Culminating world-class leaders in cybersecurity, RSA Conference 2019 was packed with insightful seminars, speakers, tutorials, training sessions and innovation programs.
Our very own, Jennifer Minella, VP of Engineering and Security, brought the heat as a panelist on RSAC’s ‘2028 Future State: Long Live the Firewall?’ session. Alongside Adam Shostack, Marcus Ranum and moderator Harry Sverdlove, the group of cyber experts discussed the current state of network security and where the future of this industry is heading.
What is firewall and network security?
The session kicked-off with the idea that firewalls are an “organizing principle,” placing the organization of devices and users of the network in “ours” and “not ours” categories. While this may be true, we have already started outgrowing the “ours/not ours” categories created and believe the lines between them are not defined. With changes in technology, endpoints and how we use firewalls, the network will not neatly fit everything into the traditional two category system of this construct. Switching to a matured version of the original “organizing principle” would still be too complicated for human processing to accurately manage. In the future, experts believe decision-making software will bring this vision to life and redefine the future of firewalls.
What are the challenges?
The topic shifted to a discussion on the challenges in the industry, highlighting the biggest gaps faced in security. We all agreed: people are the problem. Investing in the people responsible for the technology is just as important as investing in the technology itself. It’s simply not enough to provide employees with the resources to learn the implementation of new technologies and products. Investing in your employees upfront will save significant amounts of time, effort, money and provide a better return on investment.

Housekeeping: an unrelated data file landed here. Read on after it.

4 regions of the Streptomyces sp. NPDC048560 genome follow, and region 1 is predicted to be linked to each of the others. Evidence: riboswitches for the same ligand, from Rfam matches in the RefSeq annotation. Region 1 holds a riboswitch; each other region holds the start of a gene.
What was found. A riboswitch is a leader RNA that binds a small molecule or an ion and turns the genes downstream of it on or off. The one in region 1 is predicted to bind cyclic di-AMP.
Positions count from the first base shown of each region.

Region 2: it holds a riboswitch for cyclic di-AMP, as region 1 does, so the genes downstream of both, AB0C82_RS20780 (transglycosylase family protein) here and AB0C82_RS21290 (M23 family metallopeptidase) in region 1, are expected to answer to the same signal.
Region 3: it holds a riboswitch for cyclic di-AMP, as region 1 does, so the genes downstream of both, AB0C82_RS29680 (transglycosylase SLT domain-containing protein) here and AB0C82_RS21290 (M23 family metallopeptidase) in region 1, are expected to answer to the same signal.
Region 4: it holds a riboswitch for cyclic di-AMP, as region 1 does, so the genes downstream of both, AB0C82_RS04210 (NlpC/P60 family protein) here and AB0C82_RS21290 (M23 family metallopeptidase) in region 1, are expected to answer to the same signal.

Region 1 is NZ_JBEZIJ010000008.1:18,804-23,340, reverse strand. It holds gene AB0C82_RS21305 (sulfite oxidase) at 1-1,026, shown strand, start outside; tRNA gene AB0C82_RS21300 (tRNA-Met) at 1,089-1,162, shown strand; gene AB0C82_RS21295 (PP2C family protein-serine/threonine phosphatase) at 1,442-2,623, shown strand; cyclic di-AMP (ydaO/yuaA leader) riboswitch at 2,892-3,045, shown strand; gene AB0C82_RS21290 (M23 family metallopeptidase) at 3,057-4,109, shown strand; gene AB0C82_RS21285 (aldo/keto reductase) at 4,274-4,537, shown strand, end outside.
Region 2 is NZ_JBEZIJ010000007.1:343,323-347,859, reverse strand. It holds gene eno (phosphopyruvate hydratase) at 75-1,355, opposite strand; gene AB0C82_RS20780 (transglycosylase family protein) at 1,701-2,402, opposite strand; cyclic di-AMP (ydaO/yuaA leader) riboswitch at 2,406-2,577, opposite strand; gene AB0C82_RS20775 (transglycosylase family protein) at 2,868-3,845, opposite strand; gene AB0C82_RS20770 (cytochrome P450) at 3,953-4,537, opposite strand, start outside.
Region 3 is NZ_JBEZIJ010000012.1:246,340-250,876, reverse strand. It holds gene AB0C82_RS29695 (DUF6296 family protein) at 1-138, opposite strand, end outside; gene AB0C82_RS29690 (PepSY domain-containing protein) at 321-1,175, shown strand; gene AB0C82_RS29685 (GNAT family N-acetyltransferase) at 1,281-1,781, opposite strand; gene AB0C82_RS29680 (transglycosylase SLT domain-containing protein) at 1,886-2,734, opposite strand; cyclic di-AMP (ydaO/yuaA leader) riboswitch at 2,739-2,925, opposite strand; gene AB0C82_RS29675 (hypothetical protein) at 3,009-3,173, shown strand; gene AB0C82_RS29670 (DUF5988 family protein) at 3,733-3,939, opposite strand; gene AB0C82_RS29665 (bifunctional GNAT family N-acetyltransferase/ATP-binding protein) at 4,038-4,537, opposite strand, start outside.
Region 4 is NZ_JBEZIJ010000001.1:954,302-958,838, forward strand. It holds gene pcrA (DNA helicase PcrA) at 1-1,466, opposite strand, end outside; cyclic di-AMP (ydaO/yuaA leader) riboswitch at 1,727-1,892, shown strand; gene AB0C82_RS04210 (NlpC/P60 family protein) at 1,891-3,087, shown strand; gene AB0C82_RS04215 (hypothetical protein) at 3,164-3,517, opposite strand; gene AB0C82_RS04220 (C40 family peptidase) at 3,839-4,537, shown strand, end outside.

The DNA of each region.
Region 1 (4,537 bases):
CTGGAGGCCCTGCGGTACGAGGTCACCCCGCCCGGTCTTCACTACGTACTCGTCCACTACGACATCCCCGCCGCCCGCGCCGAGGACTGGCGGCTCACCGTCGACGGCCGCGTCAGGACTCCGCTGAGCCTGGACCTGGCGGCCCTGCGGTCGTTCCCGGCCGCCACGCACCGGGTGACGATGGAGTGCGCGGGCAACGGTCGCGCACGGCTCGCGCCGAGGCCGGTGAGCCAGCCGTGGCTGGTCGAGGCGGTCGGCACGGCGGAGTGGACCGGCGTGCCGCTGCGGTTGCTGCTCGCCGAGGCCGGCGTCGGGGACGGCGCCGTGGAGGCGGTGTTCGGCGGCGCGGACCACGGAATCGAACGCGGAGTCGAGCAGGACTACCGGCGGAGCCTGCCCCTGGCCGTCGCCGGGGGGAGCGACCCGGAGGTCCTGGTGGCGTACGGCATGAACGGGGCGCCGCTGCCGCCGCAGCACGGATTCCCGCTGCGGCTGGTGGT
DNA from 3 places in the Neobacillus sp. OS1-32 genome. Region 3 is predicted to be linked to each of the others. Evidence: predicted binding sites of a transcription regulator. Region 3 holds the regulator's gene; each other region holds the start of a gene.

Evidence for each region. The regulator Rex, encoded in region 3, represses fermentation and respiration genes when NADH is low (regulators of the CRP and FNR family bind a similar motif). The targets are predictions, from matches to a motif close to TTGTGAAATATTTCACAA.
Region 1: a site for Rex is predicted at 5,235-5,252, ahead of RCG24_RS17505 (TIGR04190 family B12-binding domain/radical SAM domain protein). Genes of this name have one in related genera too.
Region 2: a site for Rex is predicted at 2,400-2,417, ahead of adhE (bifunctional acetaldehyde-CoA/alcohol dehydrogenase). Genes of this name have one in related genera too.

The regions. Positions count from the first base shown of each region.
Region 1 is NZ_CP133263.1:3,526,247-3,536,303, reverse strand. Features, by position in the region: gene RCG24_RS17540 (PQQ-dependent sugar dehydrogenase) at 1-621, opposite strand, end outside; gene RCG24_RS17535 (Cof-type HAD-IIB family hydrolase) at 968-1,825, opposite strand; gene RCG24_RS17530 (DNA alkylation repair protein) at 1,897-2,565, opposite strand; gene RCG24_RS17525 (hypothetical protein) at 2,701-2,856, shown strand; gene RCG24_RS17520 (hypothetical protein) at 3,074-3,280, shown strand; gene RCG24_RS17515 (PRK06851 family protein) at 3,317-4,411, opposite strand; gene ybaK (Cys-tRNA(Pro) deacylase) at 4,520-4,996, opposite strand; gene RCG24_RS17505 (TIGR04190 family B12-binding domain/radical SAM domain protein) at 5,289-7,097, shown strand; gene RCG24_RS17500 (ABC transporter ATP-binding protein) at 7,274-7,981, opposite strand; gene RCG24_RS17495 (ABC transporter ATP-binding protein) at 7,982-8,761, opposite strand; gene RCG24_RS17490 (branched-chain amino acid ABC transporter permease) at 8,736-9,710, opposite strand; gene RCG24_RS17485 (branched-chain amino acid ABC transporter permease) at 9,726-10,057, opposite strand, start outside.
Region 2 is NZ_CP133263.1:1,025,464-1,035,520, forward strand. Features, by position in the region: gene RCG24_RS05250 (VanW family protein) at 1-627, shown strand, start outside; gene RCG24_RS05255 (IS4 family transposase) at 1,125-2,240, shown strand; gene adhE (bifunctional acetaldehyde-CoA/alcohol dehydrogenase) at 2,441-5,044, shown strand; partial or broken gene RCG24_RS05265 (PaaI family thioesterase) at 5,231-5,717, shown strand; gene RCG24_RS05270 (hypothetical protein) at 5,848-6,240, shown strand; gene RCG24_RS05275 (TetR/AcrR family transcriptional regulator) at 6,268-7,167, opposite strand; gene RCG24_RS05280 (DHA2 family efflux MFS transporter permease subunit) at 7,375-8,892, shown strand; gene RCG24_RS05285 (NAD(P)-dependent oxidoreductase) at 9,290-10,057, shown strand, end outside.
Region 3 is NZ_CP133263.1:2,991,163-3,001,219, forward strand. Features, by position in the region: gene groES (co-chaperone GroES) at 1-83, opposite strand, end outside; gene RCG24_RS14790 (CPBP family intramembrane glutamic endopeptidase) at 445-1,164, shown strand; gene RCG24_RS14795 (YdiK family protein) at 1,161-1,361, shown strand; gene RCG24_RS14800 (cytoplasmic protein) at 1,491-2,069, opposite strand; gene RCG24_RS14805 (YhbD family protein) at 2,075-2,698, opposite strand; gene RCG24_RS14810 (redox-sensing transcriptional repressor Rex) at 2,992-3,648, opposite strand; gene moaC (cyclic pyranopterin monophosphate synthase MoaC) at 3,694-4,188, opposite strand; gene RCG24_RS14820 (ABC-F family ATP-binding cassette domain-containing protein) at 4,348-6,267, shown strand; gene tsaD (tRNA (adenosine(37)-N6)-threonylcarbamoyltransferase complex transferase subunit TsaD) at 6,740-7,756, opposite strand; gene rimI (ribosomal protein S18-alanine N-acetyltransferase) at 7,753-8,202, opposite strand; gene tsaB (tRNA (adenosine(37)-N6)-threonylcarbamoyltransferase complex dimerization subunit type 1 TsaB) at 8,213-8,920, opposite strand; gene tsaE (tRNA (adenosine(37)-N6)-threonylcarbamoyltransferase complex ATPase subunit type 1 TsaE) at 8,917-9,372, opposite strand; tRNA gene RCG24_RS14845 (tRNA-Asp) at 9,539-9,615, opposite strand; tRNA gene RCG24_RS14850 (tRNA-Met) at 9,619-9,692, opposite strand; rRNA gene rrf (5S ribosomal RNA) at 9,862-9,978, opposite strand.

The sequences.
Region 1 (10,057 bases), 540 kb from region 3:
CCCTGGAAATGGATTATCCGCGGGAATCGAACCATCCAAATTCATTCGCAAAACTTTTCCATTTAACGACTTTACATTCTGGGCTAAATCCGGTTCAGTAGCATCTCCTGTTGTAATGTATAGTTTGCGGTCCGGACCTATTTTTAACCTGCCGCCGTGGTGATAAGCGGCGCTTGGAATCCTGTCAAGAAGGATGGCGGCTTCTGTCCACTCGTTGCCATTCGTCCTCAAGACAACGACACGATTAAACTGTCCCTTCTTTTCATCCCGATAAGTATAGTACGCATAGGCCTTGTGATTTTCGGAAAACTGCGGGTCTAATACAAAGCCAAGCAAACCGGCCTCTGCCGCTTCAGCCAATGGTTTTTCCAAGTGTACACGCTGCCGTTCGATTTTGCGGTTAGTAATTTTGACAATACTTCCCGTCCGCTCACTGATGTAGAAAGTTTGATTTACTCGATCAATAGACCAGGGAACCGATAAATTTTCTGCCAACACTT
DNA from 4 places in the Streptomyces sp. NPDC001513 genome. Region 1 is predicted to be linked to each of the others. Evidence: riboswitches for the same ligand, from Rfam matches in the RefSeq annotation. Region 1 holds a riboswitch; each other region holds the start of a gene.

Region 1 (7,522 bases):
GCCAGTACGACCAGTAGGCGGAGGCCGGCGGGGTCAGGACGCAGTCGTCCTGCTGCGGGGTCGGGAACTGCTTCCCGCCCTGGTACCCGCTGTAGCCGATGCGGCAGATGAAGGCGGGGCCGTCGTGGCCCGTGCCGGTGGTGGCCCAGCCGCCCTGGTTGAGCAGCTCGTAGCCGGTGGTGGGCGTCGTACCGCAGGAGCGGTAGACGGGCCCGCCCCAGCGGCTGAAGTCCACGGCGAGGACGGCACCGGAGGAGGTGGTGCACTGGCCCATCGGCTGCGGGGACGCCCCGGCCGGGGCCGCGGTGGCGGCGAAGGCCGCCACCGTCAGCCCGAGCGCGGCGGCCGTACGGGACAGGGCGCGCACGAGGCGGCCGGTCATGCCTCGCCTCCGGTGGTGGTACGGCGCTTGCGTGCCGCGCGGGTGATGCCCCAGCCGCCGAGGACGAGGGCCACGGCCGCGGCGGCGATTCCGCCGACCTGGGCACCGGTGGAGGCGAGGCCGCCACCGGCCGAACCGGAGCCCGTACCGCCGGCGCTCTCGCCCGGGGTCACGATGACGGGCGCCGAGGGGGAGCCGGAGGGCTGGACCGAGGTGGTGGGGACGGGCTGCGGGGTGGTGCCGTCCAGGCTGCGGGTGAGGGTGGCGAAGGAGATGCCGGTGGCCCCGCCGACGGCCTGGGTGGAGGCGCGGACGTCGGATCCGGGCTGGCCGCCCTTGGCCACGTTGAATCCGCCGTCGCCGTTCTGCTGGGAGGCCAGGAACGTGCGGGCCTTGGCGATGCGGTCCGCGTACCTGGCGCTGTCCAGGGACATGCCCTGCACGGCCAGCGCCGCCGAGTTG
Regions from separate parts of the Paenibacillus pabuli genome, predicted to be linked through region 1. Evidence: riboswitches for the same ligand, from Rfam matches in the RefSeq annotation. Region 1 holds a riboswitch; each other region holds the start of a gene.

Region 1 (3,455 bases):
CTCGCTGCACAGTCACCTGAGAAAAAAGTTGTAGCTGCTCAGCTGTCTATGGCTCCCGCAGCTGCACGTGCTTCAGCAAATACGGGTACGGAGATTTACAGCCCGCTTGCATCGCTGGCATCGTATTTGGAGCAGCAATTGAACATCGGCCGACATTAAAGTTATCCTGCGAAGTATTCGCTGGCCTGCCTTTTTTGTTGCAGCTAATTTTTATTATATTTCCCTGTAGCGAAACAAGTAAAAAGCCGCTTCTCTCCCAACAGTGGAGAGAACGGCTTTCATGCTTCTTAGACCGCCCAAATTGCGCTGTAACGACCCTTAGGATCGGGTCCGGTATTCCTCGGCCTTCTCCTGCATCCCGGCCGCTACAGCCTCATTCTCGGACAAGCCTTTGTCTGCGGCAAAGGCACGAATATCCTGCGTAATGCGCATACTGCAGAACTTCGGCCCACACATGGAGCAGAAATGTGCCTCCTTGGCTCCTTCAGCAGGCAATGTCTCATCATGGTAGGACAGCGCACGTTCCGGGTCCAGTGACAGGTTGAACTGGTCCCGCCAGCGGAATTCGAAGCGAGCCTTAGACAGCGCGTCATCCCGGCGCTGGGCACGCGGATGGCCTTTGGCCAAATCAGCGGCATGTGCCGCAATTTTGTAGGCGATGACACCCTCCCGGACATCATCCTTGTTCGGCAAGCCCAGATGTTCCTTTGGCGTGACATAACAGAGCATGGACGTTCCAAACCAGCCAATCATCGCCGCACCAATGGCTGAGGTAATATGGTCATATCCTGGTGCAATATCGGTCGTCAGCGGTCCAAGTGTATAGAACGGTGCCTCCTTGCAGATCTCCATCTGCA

Cloud-computing is also driving many changes associated with the future of firewalls. Today’s traditional firewall cannot keep up with enterprise applications necessary to maintain security architecture. WAN traffic increases with cloud adoption, causing data vulnerability and security management complexity. Luckily, SD-WAN is a software defined approach to managing the wide-area network. SD-WAN simplifies management, improves cloud application performance and offers advanced security protection to combat traditional WAN issues.
So what does this mean?
Firewalls are not dead. In fact, the evolution of technology will continue to change security as we know it. Though new technology brings innovative solutions, it also introduces new challenges. Firewalls will undergo drastic changes to adapt to new technologies moving forward. Current technologies such as IPv6 and IoT communicate, connect and are secured differently than traditional network endpoints. Firewall functions will be unable to perform these processes and in turn must evolve to work with them.
Change is the only thing certain when predicting the future network of 2028. We predict that the future of networking and firewalls will rely on a variety of certificates, tokens and passphrases to connect users and devices to the network. System administrators and teams will manage the desired assets by controlling the access and authorization of devices and users. An infrastructure that makes decisions more accurately than humans will characterize the future of firewall.